Golly. Now you're saying I was right all along... :-)

<<  <  Page 2/5  >  >>
Partner Zone
More Blogs from Guest Blogs
Cost, product development rigor, the patient-as-a-user movement, and consumer electronics that include wireless connectivity are just a few hot topics swirling around medical devices. Each brings challenges that create innovation opportunities. If we briefly look at each one, we can see that one common need will be innovation in simplicity.
The age of touch could soon come to an end. From smartphones and smartwatches, to home devices, to in-car infotainment systems, touch is no longer the primary user interface. Technology market leaders are driving a migration from touch to voice as a user interface.
Soft starter technology has become a way to mitigate startup stressors by moderating a motor’s voltage supply during the machine start-up phase, slowly ramping it up and effectively adjusting the machine’s load behavior to protect mechanical components.
Despite the astronomical benefits offered by 3D modeling, it is quite surprising that nearly 75% of the manufacturing industries still perform design operations using 2D CAD systems. What is the reason that keeps companies hesitant from adopting 3D technology?
Energy harvesting in particular seems to be moving at an accelerating pace. We now seem to be at a point where it is possible to run low-power systems primarily from energy harvesting sources. This is a big shift from even just a couple of years ago. Three key trends seem to have accelerated this dramatic shift.
Design News Webinar Series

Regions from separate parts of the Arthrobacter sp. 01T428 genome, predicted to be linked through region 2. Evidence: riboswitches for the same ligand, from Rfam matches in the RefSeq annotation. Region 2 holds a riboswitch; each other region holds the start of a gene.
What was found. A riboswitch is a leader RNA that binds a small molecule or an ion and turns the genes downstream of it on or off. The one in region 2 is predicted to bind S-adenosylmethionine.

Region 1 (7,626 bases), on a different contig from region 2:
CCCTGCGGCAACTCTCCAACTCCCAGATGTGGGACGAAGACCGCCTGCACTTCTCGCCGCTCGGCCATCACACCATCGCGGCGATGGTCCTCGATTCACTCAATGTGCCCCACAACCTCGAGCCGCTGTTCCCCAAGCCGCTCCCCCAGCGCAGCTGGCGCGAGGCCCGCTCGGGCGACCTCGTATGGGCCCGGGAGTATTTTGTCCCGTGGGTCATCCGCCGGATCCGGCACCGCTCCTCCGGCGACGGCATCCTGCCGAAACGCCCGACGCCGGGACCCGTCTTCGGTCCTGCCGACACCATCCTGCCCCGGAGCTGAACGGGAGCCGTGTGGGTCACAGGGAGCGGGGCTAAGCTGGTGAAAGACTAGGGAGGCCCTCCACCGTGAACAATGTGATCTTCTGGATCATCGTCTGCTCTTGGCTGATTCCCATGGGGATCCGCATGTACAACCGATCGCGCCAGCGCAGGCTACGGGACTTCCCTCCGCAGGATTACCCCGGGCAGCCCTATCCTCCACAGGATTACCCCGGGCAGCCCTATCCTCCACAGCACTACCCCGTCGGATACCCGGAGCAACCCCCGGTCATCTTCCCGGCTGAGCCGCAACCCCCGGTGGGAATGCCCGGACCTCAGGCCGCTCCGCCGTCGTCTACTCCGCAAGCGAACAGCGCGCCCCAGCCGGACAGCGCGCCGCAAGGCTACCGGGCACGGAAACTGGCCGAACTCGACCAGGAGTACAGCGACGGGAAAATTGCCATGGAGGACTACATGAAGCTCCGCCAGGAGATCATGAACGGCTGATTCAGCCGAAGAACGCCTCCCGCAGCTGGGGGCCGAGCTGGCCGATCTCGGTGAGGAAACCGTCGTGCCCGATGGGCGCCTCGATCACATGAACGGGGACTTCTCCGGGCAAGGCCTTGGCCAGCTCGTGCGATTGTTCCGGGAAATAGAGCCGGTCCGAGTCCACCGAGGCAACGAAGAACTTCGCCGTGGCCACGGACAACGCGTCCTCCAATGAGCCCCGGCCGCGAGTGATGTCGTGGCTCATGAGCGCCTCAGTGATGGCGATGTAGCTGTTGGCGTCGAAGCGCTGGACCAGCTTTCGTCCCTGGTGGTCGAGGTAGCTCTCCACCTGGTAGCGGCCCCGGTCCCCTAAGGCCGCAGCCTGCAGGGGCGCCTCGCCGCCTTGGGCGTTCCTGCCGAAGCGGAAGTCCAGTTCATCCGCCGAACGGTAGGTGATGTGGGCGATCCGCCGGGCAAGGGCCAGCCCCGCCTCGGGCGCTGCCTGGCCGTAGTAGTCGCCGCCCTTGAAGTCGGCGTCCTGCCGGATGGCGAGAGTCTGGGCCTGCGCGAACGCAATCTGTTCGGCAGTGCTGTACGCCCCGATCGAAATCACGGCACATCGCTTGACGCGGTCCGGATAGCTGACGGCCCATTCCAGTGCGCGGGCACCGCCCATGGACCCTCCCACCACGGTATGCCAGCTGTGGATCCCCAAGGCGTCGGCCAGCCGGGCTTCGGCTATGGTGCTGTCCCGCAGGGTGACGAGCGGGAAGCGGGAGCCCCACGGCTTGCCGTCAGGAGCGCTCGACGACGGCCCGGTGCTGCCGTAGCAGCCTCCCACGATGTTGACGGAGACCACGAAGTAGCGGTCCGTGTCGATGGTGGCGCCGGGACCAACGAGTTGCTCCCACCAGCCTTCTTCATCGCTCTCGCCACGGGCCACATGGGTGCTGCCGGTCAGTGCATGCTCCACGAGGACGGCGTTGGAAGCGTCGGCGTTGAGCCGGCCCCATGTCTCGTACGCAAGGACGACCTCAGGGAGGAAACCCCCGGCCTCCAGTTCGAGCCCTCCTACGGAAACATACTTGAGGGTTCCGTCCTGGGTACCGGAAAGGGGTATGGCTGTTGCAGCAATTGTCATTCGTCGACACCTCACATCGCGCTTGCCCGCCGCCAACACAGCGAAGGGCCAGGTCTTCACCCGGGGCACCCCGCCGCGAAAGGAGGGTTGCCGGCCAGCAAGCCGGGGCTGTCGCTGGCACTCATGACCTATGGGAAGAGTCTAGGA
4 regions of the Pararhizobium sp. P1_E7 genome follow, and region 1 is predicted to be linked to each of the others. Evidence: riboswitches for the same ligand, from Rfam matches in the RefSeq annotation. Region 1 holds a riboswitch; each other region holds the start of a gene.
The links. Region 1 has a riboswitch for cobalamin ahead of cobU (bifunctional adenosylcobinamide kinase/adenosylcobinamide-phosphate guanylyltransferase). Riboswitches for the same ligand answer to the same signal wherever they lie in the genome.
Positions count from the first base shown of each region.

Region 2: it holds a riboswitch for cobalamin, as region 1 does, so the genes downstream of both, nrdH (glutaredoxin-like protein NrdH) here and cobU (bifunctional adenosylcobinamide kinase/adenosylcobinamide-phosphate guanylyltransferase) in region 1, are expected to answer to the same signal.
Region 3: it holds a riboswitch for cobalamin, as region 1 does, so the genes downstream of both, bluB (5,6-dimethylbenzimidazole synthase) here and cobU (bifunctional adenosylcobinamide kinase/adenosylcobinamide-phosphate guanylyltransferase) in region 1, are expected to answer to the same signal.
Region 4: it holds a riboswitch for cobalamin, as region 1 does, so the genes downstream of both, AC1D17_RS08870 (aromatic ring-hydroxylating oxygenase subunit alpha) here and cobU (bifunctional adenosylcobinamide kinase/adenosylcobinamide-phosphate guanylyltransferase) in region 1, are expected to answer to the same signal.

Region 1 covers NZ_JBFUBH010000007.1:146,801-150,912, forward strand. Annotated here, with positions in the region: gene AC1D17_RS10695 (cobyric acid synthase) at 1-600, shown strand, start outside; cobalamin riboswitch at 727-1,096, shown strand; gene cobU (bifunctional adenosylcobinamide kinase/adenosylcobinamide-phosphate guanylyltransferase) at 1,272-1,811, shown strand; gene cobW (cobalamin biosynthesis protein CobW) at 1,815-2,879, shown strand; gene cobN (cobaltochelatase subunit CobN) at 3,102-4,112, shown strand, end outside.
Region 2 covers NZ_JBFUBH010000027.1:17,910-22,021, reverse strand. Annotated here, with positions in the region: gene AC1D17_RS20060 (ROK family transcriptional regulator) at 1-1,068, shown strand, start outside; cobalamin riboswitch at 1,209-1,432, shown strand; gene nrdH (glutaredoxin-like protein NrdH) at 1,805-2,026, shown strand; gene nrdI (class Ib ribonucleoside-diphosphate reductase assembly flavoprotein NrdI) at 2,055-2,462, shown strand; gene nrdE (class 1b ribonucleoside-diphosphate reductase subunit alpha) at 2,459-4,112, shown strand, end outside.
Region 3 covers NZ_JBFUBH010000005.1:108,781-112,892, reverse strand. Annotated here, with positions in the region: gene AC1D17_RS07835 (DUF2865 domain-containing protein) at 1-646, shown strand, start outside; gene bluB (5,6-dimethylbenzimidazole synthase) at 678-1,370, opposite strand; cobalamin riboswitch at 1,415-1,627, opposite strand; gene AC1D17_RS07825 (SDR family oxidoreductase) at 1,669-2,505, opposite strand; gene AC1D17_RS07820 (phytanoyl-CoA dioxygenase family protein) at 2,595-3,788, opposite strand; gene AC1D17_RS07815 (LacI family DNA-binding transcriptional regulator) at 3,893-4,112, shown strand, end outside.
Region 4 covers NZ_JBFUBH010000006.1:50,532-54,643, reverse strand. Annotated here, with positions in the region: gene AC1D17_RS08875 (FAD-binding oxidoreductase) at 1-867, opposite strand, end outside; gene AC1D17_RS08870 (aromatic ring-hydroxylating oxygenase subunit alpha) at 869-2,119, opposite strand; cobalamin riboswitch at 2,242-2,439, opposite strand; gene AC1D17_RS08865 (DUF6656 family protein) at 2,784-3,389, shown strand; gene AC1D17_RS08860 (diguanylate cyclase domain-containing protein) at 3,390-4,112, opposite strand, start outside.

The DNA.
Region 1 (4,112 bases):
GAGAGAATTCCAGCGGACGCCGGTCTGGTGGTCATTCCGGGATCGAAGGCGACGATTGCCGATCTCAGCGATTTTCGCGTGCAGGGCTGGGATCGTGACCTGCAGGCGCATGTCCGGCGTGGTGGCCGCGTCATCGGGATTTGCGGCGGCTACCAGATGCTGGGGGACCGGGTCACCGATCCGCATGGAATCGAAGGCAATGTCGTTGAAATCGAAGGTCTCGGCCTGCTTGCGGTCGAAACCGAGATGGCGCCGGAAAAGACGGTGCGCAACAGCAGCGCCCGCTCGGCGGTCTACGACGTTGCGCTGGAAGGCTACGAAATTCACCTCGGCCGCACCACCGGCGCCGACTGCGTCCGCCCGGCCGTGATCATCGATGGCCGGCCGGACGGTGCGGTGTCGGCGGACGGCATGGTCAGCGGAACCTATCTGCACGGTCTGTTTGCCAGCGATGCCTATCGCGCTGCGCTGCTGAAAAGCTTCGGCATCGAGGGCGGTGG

3/31/2015 11:00 a.m. California / 2:00 p.m. New York
2/25/2015 11:00 a.m. California / 2:00 p.m. New York
12/11/2014 8:00 a.m. California / 11:00 a.m. New York
5/7/2015 11:00 a.m. California / 2:00 p.m. New York
Quick Poll
The Continuing Education Center offers engineers an entirely new way to get the education they need to formulate next-generation solutions.
May 4 - 8, Designing Low Power Systems using Battery and Energy Harvesting Energy Sources
SEMESTERS: 1  |  2  |  3  |  4  |  5  |  6 |  7


Focus on Fundamentals consists of 45-minute on-line classes that cover a host of technologies. You learn without leaving the comfort of your desk. All classes are taught by subject-matter experts and all are archived. So if you can't attend live, attend at your convenience.
Last Archived Class
Sponsored by Proto Labs
Learn More   |   Login   |   Archived Classes
Twitter Feed
Design News Twitter Feed
Like Us on Facebook

Sponsored Content

Technology Marketplace

Copyright © 2015 UBM Canon, A UBM company, All rights reserved. Privacy Policy | Terms of Service